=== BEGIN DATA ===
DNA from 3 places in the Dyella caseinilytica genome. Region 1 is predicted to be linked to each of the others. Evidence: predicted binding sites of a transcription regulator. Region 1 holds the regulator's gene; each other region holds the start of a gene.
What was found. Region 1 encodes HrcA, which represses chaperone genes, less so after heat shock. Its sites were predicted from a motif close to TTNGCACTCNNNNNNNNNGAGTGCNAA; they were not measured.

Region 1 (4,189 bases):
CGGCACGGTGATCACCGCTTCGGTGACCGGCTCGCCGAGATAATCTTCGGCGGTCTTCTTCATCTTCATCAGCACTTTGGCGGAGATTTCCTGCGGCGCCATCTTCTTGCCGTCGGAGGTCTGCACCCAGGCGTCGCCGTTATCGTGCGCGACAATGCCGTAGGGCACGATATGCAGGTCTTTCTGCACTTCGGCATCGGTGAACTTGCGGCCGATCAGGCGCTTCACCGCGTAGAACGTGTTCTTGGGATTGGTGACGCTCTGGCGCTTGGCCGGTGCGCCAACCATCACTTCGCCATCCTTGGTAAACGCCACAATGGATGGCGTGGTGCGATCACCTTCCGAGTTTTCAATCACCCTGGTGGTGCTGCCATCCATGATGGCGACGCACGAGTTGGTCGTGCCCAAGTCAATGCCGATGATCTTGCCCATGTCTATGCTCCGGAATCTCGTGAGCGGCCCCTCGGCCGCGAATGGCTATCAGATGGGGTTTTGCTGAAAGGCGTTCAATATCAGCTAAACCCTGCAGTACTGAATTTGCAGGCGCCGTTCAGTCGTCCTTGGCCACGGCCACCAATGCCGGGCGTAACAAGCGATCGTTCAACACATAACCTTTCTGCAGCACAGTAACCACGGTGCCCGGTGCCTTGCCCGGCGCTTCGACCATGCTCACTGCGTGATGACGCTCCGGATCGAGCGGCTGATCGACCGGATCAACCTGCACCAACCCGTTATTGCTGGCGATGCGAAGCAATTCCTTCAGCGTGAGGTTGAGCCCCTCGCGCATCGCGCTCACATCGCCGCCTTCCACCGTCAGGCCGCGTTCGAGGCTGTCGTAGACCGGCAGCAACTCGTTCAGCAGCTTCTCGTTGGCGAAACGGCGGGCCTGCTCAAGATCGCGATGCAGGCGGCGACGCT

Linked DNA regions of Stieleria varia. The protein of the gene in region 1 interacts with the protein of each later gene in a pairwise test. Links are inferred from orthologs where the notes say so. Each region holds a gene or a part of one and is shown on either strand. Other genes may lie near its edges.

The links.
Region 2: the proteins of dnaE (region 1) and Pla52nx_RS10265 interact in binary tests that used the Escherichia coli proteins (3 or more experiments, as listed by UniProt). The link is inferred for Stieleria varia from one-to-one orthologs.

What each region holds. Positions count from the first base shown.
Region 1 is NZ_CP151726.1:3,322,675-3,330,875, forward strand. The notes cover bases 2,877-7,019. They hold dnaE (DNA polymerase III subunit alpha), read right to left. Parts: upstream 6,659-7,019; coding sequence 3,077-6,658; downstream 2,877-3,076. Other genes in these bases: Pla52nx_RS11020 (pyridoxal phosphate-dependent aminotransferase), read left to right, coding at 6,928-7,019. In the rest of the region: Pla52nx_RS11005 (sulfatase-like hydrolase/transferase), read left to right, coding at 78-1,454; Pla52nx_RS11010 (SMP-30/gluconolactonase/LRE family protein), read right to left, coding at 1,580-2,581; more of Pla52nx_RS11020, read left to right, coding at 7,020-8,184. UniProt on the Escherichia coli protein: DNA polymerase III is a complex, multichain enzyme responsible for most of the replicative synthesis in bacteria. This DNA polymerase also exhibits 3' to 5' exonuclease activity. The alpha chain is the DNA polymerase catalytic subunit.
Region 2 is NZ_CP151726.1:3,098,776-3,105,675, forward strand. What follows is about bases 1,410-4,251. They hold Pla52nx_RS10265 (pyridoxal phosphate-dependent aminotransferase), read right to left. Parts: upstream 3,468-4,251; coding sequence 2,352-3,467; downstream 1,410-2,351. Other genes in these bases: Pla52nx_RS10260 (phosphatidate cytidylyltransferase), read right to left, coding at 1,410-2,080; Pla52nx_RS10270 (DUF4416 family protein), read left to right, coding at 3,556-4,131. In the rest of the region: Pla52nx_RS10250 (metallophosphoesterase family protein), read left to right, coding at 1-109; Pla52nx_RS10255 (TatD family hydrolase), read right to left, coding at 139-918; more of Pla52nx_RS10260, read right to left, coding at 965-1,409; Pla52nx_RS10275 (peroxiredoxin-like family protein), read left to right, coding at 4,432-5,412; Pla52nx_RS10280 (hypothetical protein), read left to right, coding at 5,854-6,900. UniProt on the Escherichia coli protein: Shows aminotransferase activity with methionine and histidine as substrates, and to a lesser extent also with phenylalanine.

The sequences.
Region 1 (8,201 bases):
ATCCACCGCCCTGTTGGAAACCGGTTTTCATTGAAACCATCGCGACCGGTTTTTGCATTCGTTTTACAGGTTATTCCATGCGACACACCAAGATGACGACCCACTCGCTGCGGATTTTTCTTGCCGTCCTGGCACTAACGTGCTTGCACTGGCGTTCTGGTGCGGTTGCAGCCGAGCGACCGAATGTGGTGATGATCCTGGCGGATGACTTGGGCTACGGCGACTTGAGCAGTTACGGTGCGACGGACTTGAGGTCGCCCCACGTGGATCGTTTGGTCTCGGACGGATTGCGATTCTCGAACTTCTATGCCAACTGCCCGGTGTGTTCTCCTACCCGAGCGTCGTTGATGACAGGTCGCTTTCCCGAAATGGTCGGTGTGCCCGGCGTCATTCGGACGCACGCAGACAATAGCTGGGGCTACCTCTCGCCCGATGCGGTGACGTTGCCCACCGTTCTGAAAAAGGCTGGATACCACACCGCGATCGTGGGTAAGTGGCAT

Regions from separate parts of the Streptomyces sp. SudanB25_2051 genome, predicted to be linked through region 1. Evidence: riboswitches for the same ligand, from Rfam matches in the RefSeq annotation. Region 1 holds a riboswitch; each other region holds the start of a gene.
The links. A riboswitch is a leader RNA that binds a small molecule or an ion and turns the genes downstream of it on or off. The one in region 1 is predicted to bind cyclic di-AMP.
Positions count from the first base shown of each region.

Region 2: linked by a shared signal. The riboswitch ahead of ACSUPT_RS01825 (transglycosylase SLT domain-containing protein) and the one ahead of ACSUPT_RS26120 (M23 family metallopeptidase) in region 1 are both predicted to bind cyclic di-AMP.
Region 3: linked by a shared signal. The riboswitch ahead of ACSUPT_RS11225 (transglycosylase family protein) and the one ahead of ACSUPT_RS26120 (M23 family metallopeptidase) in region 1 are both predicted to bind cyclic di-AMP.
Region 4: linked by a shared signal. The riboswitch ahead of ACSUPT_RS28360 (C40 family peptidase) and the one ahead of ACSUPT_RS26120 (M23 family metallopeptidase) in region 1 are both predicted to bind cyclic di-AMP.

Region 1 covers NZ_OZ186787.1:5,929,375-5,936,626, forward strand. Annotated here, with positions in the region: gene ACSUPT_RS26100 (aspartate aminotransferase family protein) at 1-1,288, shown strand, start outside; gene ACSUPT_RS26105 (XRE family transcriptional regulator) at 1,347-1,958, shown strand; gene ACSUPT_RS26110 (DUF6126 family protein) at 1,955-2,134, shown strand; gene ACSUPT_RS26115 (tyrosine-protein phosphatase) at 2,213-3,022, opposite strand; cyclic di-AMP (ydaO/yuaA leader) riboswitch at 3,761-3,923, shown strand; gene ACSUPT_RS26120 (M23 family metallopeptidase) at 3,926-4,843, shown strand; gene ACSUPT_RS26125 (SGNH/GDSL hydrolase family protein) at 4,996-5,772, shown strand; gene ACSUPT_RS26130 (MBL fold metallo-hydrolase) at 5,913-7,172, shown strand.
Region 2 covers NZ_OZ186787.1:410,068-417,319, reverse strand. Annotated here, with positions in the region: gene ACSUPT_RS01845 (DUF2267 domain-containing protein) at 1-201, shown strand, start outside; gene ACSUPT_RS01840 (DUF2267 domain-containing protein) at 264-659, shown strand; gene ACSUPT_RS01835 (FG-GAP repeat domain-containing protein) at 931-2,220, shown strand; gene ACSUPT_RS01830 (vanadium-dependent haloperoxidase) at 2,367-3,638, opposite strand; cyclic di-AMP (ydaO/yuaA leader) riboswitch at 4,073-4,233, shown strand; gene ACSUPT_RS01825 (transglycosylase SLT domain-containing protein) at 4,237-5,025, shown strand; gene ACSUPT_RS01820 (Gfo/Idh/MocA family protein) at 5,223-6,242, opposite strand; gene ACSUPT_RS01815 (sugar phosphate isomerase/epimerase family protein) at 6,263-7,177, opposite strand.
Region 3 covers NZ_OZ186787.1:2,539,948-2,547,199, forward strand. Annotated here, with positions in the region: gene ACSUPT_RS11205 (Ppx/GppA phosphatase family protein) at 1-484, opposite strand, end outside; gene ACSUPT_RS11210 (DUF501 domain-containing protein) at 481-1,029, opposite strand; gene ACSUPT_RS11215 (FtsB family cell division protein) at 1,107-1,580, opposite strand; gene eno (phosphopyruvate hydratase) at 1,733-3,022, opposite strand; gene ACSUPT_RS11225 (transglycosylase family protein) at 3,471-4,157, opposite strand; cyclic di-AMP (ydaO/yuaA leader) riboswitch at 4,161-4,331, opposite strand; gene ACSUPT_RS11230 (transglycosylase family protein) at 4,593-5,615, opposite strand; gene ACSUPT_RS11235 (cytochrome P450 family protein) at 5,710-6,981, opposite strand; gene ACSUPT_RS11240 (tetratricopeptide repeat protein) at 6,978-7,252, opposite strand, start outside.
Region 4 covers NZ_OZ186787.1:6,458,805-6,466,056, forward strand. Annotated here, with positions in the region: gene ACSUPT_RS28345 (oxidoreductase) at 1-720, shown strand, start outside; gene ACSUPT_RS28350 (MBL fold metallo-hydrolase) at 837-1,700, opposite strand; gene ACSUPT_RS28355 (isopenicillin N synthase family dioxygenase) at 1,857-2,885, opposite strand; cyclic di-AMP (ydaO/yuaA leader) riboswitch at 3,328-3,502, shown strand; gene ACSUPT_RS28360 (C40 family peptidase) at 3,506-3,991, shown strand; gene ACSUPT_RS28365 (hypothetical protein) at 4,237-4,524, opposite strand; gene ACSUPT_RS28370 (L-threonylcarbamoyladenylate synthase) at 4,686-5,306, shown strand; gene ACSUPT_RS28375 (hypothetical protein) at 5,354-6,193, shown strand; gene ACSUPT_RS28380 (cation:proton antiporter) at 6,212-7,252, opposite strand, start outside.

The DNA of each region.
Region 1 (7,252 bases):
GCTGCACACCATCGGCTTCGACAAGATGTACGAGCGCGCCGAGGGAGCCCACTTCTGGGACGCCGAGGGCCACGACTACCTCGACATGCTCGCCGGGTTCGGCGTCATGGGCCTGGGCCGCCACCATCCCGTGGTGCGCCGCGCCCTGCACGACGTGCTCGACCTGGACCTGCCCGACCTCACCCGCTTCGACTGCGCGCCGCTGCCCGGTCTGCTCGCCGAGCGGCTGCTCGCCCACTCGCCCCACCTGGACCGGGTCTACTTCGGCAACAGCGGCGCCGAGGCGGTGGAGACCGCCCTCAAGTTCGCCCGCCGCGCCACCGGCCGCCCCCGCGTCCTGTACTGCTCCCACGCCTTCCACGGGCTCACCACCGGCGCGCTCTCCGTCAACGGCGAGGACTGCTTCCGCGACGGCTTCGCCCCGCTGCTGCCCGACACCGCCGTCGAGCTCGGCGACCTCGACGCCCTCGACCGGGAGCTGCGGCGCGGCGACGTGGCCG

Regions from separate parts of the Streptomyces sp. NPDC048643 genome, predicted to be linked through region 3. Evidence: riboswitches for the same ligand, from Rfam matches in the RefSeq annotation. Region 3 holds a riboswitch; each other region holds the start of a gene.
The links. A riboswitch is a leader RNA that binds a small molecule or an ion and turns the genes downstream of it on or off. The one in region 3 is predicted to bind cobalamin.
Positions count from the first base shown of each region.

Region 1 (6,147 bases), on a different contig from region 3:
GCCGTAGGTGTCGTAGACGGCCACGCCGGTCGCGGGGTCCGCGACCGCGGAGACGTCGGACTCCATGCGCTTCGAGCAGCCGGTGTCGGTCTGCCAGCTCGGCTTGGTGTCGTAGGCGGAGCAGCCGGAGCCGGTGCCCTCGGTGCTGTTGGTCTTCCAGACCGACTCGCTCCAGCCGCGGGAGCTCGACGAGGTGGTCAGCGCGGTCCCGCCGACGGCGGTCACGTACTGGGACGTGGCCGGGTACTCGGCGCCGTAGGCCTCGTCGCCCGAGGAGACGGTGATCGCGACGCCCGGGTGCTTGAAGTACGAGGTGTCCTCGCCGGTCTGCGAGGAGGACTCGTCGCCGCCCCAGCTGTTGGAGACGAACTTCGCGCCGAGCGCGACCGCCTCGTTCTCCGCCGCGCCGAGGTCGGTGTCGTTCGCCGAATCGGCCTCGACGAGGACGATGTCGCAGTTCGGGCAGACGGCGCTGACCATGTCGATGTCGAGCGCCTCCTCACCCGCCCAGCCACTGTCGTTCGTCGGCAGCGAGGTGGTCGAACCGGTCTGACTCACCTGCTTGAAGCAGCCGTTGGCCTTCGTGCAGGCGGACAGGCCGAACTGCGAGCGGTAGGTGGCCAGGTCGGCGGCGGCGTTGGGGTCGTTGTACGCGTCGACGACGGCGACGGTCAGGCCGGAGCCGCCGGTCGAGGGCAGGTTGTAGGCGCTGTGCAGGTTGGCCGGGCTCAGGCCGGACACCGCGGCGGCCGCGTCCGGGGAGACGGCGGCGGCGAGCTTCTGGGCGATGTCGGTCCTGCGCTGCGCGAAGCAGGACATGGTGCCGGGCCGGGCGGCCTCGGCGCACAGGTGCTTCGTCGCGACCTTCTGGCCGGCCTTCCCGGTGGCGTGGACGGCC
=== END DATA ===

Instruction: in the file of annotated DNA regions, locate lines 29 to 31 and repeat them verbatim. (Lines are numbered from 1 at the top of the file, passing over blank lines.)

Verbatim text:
Positions count from the first base shown of each region.

Region 1 (6,147 bases), on a different contig from region 3:
GCCGTAGGTGTCGTAGACGGCCACGCCGGTCGCGGGGTCCGCGACCGCGGAGACGTCGGACTCCATGCGCTTCGAGCAGCCGGTGTCGGTCTGCCAGCTCGGCTTGGTGTCGTAGGCGGAGCAGCCGGAGCCGGTGCCCTCGGTGCTGTTGGTCTTCCAGACCGACTCGCTCCAGCCGCGGGAGCTCGACGAGGTGGTCAGCGCGGTCCCGCCGACGGCGGTCACGTACTGGGACGTGGCCGGGTACTCGGCGCCGTAGGCCTCGTCGCCCGAGGAGACGGTGATCGCGACGCCCGGGTGCTTGAAGTACGAGGTGTCCTCGCCGGTCTGCGAGGAGGACTCGTCGCCGCCCCAGCTGTTGGAGACGAACTTCGCGCCGAGCGCGACCGCCTCGTTCTCCGCCGCGCCGAGGTCGGTGTCGTTCGCCGAATCGGCCTCGACGAGGACGATGTCGCAGTTCGGGCAGACGGCGCTGACCATGTCGATGTCGAGCGCCTCCTCACCCGCCCAGCCACTGTCGTTCGTCGGCAGCGAGGTGGTCGAACCGGTCTGACTCACCTGCTTGAAGCAGCCGTTGGCCTTCGTGCAGGCGGACAGGCCGAACTGCGAGCGGTAGGTGGCCAGGTCGGCGGCGGCGTTGGGGTCGTTGTACGCGTCGACGACGGCGACGGTCAGGCCGGAGCCGCCGGTCGAGGGCAGGTTGTAGGCGCTGTGCAGGTTGGCCGGGCTCAGGCCGGACACCGCGGCGGCCGCGTCCGGGGAGACGGCGGCGGCGAGCTTCTGGGCGATGTCGGTCCTGCGCTGCGCGAAGCAGGACATGGTGCCGGGCCGGGCGGCCTCGGCGCACAGGTGCTTCGTCGCGACCTTCTGGCCGGCCTTCCCGGTGGCGTGGACGGCC